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How the mighty have fallen.
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2024 South Side Sox Top Prospect No. 49: Yoelqui Céspedes

Sadly, his stock is plummeting

Yoelqui Céspedes
Center Fielder
5´9´´
205 pounds
Age: 25
2021 SSS Top Prospect Ranking: 7
2022 SSS Top Prospect Ranking: 3
2023 SSS Top Prospect Ranking: 11
2023 High Level Charlotte (AAA)
Age relative to high level -1.3 years
SSS rank among all center fielders in the system 6
Overall 2023 stats 121 games ⚾️ 10 HR ⚾️ 37 RBI ⚾️ .230/.319/.350 ⚾️ 45 BB ⚾️ 142 K ⚾️ 16-of-23 (69.6%) SB

The younger half-brother of Yoenis Céspedes, Yoelqui Céspedes played from 2015-19 with Alazanes de Granma in Cuba’s Serie Nacional, where he slashed .287/.352/.416 over 226 games. He also played for Cuba at the 2017 World Baseball Classic, and defected two years later while playing on Cuba’s team in the independent Canadian-American Association. He added about 20 pounds to his 5´9´´ frame while training with Yoenis in advance of joining a big league club, boosting his raw power and his prospect stock.

Yoelqui became eligible to sign in March 2020, but elected to wait until the subsequent signing period to accept a $2.05 million bonus from the White Sox in January 2021. At the time of the signing, he was ranked the best international prospect per MLB Pipeline, but was listed a bit lower by both Baseball America and FanGraphs.

Due to visa issues, Céspedes didn’t get to start his 2021 season for Winston-Salem until June 19. After shaking off some rust for his first month, he began hitting with authority around mid-July and never really stopped. In 45 games for the Dash totaling 176 at-bats, Céspedes slashed .278/.355/.494 with 17 doubles, seven homers, 10 stolen bases, 13 walks (6.5%), 56 strikeouts (28.1%) and 127 wRC+. He didn’t lift his foot off the accelerator after being promoted to Birmingham on August 17, as he slashed .298/.340/.404 for the Barons with three doubles, two triples, one homer, eight stolen bases, three walks (3.0%), 27 strikeouts (27.0%) and 108 wRC+. Combined with both teams, he slashed a solid .285/.350/.463 in 72 games with 20 doubles, two triples, eight homers, 27 RBIs, 18 stolen bases, 16 walks (5.4%) and 83 strikeouts (27.8%).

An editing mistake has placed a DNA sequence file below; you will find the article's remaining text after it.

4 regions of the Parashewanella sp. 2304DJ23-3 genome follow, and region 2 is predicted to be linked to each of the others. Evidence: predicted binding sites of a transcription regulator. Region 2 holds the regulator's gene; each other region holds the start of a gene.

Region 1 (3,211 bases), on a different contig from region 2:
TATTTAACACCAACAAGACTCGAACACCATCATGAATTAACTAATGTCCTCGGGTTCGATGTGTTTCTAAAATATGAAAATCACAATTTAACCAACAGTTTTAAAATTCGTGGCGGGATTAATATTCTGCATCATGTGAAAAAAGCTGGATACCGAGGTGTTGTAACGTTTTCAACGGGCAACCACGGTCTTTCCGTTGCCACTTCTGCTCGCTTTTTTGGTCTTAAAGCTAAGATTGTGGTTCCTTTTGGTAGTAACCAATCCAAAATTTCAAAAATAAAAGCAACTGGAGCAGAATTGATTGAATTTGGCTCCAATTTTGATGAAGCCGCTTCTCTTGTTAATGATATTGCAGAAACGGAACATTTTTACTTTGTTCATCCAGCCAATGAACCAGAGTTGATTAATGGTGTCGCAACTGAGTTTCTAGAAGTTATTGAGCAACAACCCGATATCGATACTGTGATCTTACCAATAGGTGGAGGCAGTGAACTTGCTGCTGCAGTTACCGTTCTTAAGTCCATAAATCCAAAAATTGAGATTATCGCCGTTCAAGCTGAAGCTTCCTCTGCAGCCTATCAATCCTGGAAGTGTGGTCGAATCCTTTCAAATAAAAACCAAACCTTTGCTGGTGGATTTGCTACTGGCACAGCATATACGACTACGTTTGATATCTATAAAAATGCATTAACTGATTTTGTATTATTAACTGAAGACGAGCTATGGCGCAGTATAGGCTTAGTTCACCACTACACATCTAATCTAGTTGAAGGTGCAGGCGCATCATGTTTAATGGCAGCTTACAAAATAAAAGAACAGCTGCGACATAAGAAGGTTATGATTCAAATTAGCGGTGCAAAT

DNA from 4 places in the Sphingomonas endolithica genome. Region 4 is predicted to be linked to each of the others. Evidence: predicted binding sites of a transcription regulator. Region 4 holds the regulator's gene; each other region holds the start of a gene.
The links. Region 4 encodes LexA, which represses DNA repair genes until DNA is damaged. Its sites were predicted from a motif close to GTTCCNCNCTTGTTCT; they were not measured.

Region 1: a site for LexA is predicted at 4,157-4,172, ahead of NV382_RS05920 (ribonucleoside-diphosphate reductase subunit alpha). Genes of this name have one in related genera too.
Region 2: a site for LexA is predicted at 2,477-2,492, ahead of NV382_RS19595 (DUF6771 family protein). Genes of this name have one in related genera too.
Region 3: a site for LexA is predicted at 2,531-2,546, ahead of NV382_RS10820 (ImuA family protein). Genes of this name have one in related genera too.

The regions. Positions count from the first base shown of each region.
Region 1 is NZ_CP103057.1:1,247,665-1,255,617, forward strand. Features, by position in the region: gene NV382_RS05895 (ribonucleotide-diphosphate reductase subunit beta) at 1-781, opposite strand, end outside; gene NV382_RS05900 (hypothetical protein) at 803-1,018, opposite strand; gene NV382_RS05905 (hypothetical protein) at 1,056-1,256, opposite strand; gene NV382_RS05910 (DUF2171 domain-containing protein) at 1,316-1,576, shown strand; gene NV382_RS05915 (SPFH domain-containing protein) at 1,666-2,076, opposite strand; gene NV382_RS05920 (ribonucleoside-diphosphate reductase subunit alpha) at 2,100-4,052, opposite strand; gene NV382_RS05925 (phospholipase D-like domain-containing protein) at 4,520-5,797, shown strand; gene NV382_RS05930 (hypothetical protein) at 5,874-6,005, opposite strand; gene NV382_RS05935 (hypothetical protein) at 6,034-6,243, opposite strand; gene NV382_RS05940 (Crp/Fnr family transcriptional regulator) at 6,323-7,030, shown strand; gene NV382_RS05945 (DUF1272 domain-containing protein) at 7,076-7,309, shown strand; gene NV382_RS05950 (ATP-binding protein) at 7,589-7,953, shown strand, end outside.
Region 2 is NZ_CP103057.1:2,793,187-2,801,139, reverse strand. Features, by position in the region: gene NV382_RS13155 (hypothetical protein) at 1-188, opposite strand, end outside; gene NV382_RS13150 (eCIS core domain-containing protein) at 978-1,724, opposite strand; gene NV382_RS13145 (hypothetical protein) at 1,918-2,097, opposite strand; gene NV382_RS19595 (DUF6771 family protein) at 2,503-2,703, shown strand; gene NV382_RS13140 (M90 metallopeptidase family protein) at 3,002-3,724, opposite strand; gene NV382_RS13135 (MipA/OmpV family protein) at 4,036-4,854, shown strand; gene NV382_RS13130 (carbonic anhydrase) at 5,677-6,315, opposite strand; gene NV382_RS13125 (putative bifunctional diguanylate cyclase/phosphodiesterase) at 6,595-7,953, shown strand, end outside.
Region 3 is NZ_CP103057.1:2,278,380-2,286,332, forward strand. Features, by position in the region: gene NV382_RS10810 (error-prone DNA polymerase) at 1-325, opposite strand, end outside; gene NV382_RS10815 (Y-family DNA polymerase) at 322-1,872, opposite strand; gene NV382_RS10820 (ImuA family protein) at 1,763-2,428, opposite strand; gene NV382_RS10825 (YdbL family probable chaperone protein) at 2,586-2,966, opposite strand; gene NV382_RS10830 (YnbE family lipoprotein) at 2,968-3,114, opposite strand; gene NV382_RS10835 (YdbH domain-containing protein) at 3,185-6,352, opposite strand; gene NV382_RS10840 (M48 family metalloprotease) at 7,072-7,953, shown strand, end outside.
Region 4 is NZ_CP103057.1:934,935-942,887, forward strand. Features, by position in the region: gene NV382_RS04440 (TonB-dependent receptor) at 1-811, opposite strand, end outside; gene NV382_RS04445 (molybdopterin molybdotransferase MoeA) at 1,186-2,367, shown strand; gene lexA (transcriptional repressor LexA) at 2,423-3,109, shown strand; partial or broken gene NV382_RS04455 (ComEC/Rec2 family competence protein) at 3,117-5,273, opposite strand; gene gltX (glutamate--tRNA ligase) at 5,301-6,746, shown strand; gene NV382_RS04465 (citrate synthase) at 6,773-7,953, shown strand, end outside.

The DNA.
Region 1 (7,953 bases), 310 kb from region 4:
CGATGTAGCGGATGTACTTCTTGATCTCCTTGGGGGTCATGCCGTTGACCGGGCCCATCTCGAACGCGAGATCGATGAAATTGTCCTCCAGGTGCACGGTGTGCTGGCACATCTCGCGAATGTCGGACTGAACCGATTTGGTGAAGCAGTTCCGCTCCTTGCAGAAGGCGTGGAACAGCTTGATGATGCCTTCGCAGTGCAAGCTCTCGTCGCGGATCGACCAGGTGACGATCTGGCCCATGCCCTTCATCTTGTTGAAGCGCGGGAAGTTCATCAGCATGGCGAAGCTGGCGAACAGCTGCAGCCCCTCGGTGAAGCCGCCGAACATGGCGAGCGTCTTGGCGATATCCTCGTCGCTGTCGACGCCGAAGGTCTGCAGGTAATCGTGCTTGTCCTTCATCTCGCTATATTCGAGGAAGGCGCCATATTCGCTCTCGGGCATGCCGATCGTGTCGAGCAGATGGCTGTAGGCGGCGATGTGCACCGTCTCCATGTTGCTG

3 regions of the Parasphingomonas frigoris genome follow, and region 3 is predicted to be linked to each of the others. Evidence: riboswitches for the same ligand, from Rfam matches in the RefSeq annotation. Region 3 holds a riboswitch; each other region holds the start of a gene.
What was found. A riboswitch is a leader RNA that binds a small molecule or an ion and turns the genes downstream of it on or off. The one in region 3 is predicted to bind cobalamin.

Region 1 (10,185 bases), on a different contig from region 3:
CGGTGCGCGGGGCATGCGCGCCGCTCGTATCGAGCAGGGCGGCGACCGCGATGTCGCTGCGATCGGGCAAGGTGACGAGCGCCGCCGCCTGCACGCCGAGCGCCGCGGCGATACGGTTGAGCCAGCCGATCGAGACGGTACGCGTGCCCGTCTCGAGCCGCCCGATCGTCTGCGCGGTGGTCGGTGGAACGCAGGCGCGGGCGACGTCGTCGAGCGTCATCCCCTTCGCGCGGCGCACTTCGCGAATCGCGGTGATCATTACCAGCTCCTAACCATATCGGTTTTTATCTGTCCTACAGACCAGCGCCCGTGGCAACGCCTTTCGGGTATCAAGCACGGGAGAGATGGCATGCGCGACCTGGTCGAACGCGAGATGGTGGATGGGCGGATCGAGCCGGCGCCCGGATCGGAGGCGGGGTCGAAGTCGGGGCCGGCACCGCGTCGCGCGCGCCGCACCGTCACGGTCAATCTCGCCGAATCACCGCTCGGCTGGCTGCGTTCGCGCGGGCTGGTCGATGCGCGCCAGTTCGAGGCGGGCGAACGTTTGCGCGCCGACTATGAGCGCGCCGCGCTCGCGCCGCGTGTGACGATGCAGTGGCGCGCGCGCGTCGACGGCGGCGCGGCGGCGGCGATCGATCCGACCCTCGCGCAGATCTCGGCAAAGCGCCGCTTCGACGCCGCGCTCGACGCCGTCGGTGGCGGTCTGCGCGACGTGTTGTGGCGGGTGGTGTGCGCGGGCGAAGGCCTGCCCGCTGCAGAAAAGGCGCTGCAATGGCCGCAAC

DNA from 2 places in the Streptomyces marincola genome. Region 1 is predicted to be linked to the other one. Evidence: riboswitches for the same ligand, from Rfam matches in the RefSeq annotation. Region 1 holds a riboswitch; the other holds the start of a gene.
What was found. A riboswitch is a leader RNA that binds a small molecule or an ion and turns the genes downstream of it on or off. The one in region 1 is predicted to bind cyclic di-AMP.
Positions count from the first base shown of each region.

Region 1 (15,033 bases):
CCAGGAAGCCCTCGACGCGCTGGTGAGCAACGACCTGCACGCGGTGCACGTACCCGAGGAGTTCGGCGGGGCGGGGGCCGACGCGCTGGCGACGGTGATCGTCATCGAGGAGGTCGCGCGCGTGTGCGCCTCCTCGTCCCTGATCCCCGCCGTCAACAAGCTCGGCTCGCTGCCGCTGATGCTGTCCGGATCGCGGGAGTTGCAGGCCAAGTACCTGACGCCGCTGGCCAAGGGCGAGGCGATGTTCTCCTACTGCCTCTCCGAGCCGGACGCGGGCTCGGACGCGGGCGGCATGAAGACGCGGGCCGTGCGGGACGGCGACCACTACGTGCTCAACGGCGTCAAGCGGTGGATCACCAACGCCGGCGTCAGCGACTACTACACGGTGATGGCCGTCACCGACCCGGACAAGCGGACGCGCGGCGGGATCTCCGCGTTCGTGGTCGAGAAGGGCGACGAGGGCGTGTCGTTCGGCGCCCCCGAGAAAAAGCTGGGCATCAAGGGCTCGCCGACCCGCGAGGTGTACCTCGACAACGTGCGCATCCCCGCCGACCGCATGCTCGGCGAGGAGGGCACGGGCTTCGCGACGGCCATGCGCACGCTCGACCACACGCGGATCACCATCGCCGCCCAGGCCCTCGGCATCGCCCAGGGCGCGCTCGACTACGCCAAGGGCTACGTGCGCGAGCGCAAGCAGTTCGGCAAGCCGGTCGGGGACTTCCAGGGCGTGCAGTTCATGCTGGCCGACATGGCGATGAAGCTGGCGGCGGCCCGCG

While the numbers were quite good, Céspedes did show himself to be a free swinger, as evidenced by his high strikeout and low walk rates To gauge his progress, Céspedes was assigned an Arizona Fall League roster spot, where he struggled against advanced pitching by slashing just .181/.244/.222 in 19 games for the Glendale Desert Dogs. Ultimately, this experience should ultimately help Céspedes gain better knowledge of the strike zone.

The problem with a free-swinging approach in the lower minors is that it leaves a hitter wide open to be exploited ny more advanced pitchers, who will take advantage of such aggressiveness. And that’s exactly what happened in 2022, as Céspedes encountered his first speed bump on his way to the majors. The hole in his swing broke wide, for an almost-incomprehensible 154 Ks; no matter how much pop you promise (and Yoelqui is not looking like a future Joe Morgan), a speed merchant cannot be so allergic to contact.